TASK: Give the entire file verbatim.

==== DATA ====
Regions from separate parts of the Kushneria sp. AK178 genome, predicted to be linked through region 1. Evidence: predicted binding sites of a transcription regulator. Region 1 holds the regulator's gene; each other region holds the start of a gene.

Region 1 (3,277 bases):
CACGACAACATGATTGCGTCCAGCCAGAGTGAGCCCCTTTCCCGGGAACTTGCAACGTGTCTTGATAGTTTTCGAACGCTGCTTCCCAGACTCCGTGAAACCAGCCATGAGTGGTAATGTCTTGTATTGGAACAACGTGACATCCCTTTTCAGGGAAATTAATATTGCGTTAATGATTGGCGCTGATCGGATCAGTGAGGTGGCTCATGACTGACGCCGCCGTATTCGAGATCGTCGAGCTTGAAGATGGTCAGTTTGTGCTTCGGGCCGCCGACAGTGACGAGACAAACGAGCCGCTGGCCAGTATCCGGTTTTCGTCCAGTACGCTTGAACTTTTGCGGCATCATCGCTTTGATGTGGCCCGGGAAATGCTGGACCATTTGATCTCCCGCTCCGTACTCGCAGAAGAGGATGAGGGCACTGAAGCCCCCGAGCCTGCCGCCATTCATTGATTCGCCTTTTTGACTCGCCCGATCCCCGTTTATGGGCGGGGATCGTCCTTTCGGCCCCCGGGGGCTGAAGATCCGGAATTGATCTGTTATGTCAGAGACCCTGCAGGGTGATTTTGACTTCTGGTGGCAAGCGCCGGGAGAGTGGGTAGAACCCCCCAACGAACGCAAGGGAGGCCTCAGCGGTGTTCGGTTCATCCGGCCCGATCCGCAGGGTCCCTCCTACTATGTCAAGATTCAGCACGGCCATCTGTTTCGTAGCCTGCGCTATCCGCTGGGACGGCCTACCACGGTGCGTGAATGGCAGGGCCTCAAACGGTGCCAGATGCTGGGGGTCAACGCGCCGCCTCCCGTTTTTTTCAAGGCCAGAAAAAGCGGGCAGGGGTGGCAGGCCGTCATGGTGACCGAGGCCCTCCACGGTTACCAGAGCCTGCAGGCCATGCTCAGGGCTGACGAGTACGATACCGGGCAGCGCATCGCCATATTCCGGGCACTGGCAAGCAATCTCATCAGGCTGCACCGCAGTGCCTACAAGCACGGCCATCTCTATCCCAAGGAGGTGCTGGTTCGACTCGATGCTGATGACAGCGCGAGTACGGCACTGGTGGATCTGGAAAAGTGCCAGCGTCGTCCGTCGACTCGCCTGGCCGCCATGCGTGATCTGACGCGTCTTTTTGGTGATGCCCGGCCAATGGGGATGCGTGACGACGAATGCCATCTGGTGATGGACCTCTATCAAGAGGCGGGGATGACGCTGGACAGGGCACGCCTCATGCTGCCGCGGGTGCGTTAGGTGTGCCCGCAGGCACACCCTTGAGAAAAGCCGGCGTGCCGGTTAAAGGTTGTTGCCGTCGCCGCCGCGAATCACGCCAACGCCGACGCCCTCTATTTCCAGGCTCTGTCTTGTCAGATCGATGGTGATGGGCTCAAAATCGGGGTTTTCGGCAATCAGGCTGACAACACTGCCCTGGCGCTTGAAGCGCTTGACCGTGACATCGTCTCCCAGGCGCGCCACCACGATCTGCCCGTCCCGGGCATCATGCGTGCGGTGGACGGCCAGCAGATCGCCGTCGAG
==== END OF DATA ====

Regions from separate parts of the Kushneria sp. AK178 genome, predicted to be linked through region 1. Evidence: predicted binding sites of a transcription regulator. Region 1 holds the regulator's gene; each other region holds the start of a gene.

Region 1 (3,277 bases):
CACGACAACATGATTGCGTCCAGCCAGAGTGAGCCCCTTTCCCGGGAACTTGCAACGTGTCTTGATAGTTTTCGAACGCTGCTTCCCAGACTCCGTGAAACCAGCCATGAGTGGTAATGTCTTGTATTGGAACAACGTGACATCCCTTTTCAGGGAAATTAATATTGCGTTAATGATTGGCGCTGATCGGATCAGTGAGGTGGCTCATGACTGACGCCGCCGTATTCGAGATCGTCGAGCTTGAAGATGGTCAGTTTGTGCTTCGGGCCGCCGACAGTGACGAGACAAACGAGCCGCTGGCCAGTATCCGGTTTTCGTCCAGTACGCTTGAACTTTTGCGGCATCATCGCTTTGATGTGGCCCGGGAAATGCTGGACCATTTGATCTCCCGCTCCGTACTCGCAGAAGAGGATGAGGGCACTGAAGCCCCCGAGCCTGCCGCCATTCATTGATTCGCCTTTTTGACTCGCCCGATCCCCGTTTATGGGCGGGGATCGTCCTTTCGGCCCCCGGGGGCTGAAGATCCGGAATTGATCTGTTATGTCAGAGACCCTGCAGGGTGATTTTGACTTCTGGTGGCAAGCGCCGGGAGAGTGGGTAGAACCCCCCAACGAACGCAAGGGAGGCCTCAGCGGTGTTCGGTTCATCCGGCCCGATCCGCAGGGTCCCTCCTACTATGTCAAGATTCAGCACGGCCATCTGTTTCGTAGCCTGCGCTATCCGCTGGGACGGCCTACCACGGTGCGTGAATGGCAGGGCCTCAAACGGTGCCAGATGCTGGGGGTCAACGCGCCGCCTCCCGTTTTTTTCAAGGCCAGAAAAAGCGGGCAGGGGTGGCAGGCCGTCATGGTGACCGAGGCCCTCCACGGTTACCAGAGCCTGCAGGCCATGCTCAGGGCTGACGAGTACGATACCGGGCAGCGCATCGCCATATTCCGGGCACTGGCAAGCAATCTCATCAGGCTGCACCGCAGTGCCTACAAGCACGGCCATCTCTATCCCAAGGAGGTGCTGGTTCGACTCGATGCTGATGACAGCGCGAGTACGGCACTGGTGGATCTGGAAAAGTGCCAGCGTCGTCCGTCGACTCGCCTGGCCGCCATGCGTGATCTGACGCGTCTTTTTGGTGATGCCCGGCCAATGGGGATGCGTGACGACGAATGCCATCTGGTGATGGACCTCTATCAAGAGGCGGGGATGACGCTGGACAGGGCACGCCTCATGCTGCCGCGGGTGCGTTAGGTGTGCCCGCAGGCACACCCTTGAGAAAAGCCGGCGTGCCGGTTAAAGGTTGTTGCCGTCGCCGCCGCGAATCACGCCAACGCCGACGCCCTCTATTTCCAGGCTCTGTCTTGTCAGATCGATGGTGATGGGCTCAAAATCGGGGTTTTCGGCAATCAGGCTGACAACACTGCCCTGGCGCTTGAAGCGCTTGACCGTGACATCGTCTCCCAGGCGCGCCACCACGATCTGCCCGTCCCGGGCATCATGCGTGCGGTGGACGGCCAGCAGATCGCCGTCGAG